And while I like that DeConnick wants to let new readers come to the comic and be able to understand it, I do think you need some sense of continuity, without being hamstrung. That comment in conjunction with the Lois/Kara familiarity comment makes me wonder if DeConnick has read the current title recently.
CBR: While we're talking about the past, were you a "Supergirl" fan as a kid?
KSD: Yes, comics were a big part of my life growing up -- I grew up on military bases overseas and we only got one American TV channel -- AFRTS (or A-Farts, as we called it). There are huge gaps in my pop culture knowledge base as a result. Gaps shaped like "The Brady Bunch," for instance. My friends and I gobbled up comics to make up for our lack of TV. And, as it happens, I was a DC girl. The Linda Carter "Wonder Woman" series probably had a lot to do with that, but who knows for sure?
So this really wasn't an answer to the question. Outside of the opening 'yes', I can't tell from this answer if DeConnick is a Supergirl fan. Still, the Stanhope reference (and an earlier Comet reference in another question) makes me think she is or at least has a working knowledge of Supergirl's older adventures.
CBR: So, did your experience working with Japanese comics influence the way you view and write American comics?
KSD: I think so, yes. The clearest point A to point B line can be drawn from spending years focused on polishing dialogue to writing scripts with an emphasis on dialogue. I write my dialogue first, then I break scenes down into pages and panels. I'm sure that's how I'm most comfortable.
In the "Supergirl" script, I was also more specific about fashion than I think most American comic book writers are. That, I'm certain, comes from a healthy diet of shoujo, where fashion is very much part of the appeal.
I have always talked about how I like to hear about the process behind comics. Usually I hear about it from the art point of view, how the artist goes from thumbnail layouts to roughs to finished pencils. So I loved hearing this part of DeConnick's approach to stories, writing the dialogue first. Fascinating.
And does a focus on fashion mean more Linda Lang on campus? I hope so.
CBR: You're only the second woman to write for an ongoing "Supergirl" series -- do you think you bring a fresh perspective to the character because of this? Or is gender irrelevant to the story?
KSD: As far as Kara and I go, she's a bit tricky for me to write, not because of her gender or mine, but because she's more reserved than I am as a human being. My first instincts are not hers, and if I'm not careful I run the risk of confusing "reserved" with "passive." She's not passive. She's cool, rational, cautious without being timid. As much as I think every adolescent is a boiling cauldron of dueling vulnerabilities and passions -- and Kara's no exception -- the rough start that she's gotten in life and the mantle or responsibility that she shoulders have left her more guarded, more contained than most. She's a natural leader. I'm more of a natural pain in the butt, I suspect.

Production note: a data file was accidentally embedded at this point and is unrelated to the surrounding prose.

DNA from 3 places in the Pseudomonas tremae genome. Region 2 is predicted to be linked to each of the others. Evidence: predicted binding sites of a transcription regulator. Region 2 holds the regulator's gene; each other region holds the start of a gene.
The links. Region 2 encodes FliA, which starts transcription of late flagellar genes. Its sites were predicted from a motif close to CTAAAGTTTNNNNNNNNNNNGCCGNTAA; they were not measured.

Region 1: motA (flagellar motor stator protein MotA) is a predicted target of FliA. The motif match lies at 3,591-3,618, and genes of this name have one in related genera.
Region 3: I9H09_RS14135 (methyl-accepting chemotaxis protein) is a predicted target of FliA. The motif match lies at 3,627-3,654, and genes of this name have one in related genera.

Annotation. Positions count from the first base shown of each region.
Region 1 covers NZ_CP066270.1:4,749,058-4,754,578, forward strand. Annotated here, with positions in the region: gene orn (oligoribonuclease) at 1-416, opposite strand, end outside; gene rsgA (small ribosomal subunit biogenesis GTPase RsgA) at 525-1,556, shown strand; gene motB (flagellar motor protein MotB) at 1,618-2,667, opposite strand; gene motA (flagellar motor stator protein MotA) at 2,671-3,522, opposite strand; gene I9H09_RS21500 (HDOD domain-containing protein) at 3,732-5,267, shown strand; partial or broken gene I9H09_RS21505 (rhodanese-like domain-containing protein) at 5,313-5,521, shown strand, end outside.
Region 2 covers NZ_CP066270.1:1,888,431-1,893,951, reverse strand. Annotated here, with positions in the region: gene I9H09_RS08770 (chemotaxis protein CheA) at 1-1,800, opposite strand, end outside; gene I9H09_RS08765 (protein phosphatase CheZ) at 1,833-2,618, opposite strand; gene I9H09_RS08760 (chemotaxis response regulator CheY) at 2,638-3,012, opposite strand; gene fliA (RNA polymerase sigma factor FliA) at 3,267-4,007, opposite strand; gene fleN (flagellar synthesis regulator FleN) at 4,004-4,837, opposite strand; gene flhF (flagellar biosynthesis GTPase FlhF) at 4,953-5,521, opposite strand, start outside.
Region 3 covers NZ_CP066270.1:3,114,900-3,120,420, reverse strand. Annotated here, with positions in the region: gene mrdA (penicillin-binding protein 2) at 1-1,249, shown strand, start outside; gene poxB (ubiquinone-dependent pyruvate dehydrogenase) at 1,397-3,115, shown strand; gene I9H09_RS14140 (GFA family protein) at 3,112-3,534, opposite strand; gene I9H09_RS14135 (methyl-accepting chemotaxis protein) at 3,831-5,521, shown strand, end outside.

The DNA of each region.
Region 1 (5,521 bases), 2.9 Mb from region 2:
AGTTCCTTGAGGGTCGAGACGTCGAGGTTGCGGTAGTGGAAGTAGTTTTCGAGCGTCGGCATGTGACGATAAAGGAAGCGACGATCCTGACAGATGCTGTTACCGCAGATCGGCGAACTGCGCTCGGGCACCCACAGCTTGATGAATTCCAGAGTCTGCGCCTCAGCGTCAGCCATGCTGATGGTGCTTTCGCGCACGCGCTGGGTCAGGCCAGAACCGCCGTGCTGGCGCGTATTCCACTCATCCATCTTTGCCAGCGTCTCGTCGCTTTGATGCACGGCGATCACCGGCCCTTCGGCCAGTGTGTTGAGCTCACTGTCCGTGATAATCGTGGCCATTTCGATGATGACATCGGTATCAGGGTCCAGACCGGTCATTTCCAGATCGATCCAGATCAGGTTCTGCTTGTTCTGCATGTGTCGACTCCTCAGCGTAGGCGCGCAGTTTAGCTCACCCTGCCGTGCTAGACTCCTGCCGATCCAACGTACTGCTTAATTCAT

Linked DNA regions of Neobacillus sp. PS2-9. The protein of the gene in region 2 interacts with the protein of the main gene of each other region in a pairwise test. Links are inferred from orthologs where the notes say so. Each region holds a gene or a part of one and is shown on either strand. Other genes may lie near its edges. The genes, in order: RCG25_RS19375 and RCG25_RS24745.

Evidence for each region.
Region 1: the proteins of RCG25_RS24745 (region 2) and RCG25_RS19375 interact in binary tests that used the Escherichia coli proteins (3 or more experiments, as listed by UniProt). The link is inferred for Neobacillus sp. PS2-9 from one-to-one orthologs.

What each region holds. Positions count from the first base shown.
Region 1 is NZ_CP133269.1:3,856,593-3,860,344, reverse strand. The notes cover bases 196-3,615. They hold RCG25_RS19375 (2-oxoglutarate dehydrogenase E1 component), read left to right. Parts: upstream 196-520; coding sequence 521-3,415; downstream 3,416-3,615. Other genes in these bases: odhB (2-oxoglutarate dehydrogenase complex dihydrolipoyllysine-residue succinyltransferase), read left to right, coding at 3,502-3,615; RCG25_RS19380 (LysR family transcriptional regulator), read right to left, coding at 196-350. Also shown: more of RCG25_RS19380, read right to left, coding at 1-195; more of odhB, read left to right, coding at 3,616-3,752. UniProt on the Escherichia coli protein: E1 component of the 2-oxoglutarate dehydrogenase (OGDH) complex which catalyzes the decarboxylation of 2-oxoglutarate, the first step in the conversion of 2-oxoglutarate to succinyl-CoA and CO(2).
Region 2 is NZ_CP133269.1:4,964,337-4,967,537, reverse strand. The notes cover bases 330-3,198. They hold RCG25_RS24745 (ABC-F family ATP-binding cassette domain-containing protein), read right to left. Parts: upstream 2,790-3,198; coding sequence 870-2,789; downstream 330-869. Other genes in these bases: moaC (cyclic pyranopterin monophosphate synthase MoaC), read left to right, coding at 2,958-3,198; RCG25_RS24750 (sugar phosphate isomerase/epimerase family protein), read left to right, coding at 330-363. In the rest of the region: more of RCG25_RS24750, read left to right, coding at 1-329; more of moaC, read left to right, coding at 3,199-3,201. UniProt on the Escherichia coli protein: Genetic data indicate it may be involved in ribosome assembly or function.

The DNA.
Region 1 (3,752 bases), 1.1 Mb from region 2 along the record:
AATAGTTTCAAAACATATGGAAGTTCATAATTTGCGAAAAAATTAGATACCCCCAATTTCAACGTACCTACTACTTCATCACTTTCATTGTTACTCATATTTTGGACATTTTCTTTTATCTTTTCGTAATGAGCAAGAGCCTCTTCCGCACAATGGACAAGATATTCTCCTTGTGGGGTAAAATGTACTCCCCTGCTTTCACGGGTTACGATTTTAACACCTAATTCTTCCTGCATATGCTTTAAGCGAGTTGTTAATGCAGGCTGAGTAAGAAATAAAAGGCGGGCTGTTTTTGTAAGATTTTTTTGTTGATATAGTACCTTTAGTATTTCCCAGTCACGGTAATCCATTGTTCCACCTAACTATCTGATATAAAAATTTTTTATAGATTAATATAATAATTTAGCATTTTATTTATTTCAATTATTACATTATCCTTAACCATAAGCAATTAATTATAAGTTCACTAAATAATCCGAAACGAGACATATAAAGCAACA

'Cool, rational', 'a natural leader'. And a mention of the 'mantle of responsibility that' Supergirl shoulders. These all were nice descriptions of Supergirl and make me think that DeConnick has a good idea of the core of the character. We have all seen Supergirl also lose her cool and lash out so the 'boiling cauldron' also fits.
I think that the current Peaty run also drives home the 'natural leader' part of the character, a nice aspect of Supergirl I would love to see explored in depth.
CBR: Marvel really doesn't have an equivalent character to Kara, nor do they have a solo female series with a 60-odd year history behind her the way Supergirl does. How is it moving from Marvel to writing DC's "Supergirl?"
KSD: You know, I don't want to get into any kind of DC versus Marvel thing. I've worked at both companies; I've been treated with respect and dignity by both.
DC and Marvel have both been guilty of misusing their female characters in the past, and both are making concerted efforts correct that in the present. There's also, I think, been more thought given to potential female readership in recent history (particularly in light of the manga boom of a couple of years ago -- one that proved women and girls would not only buy and read comics, but they'd spend $8-$10 a pop), which, beyond being progressive, makes good business sense. We keep cannibalizing that same core 30-some year old white male Wednesday comic buyer and we're eventually going to fold.
Which is not to say that I want to take comics away from 30-some year old white males, or that I have anything against 30-some year old white male Wednesday comic buyers -- I don't. As it happens, I'm married to one and I think he's just about my favorite person in the universe.
Well, as a just-turned-40 year old white guy who goes to the store on Wednesday, I am all for methods or stories that will bring in new readers. As the father of the three young supergirls at home, I am always looking for good and appropriate comics that I can get them. So I welcome this.
Just in case people don't know, DeConnick's husband is Matt Fraction, a great writer whose work I always enjoy.
There is a lot more to this interview than just these questions. It is a great read. DeConnick clearly is well-read and well-versed in all media: books, films, and comics. She comes across as intelligent and witty. And she seems to have a nice understanding of Supergirl. I just hope that the surrounding material, the continuity stuff, doesn't make this seem off.